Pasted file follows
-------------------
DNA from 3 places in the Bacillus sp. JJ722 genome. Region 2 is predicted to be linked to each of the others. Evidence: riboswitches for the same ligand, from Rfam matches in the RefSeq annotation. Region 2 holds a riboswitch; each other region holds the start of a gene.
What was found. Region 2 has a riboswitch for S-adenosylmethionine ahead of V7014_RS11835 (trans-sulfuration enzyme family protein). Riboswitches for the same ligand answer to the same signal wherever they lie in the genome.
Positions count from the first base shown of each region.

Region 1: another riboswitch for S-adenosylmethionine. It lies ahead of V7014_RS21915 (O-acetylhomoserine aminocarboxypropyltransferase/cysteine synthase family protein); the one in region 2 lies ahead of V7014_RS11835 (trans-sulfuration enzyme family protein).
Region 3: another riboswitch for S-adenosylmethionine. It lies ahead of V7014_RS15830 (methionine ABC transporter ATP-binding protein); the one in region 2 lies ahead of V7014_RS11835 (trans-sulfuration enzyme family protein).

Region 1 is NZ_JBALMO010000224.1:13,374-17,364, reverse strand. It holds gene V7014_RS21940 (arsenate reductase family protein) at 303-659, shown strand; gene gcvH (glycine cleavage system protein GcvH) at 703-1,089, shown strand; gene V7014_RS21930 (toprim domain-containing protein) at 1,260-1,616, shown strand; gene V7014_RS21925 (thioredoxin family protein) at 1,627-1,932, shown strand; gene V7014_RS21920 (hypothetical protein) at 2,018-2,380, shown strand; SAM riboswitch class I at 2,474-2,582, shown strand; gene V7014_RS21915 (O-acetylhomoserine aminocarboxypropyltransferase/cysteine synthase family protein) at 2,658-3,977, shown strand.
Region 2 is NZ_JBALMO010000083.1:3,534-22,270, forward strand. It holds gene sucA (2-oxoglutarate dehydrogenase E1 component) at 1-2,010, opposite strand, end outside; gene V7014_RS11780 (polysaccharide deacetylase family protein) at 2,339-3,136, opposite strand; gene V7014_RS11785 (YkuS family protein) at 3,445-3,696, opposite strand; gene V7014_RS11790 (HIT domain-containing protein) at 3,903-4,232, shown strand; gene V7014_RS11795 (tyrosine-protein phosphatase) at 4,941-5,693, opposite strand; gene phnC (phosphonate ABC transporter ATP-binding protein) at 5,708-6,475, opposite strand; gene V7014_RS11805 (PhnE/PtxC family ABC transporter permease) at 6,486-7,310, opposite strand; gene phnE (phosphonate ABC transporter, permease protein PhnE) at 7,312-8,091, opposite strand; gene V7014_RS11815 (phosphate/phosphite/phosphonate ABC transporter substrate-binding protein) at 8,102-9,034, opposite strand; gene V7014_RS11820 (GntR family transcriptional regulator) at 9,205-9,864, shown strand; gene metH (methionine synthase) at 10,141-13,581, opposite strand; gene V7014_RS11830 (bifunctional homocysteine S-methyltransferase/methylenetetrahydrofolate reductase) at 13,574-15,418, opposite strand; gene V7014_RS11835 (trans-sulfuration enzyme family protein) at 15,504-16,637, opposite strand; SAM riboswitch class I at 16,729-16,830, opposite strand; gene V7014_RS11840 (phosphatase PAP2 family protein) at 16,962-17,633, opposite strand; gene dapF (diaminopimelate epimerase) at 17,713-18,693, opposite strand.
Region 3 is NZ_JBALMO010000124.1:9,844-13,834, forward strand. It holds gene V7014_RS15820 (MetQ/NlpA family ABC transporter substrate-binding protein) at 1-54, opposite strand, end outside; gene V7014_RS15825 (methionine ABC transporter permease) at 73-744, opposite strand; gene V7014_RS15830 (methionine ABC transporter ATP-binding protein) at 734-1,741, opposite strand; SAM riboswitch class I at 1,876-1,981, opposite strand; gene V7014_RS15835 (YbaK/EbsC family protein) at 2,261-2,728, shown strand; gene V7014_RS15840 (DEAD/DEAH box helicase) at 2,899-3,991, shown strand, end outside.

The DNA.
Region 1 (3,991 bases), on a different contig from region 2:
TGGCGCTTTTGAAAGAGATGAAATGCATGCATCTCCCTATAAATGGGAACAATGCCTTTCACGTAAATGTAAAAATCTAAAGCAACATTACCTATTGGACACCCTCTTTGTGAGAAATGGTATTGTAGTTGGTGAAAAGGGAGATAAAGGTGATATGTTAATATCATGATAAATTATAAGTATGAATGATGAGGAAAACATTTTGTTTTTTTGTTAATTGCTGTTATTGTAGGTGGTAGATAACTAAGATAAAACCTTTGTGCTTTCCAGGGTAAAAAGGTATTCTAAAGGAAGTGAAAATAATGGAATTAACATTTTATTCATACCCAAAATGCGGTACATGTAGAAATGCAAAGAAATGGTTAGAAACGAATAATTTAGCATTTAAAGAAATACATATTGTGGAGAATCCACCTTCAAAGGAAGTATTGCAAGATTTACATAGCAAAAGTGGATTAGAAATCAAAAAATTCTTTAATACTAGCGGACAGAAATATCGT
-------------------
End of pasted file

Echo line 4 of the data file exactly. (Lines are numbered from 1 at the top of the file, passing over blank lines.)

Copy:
Region 1: another riboswitch for S-adenosylmethionine. It lies ahead of V7014_RS21915 (O-acetylhomoserine aminocarboxypropyltransferase/cysteine synthase family protein); the one in region 2 lies ahead of V7014_RS11835 (trans-sulfuration enzyme family protein).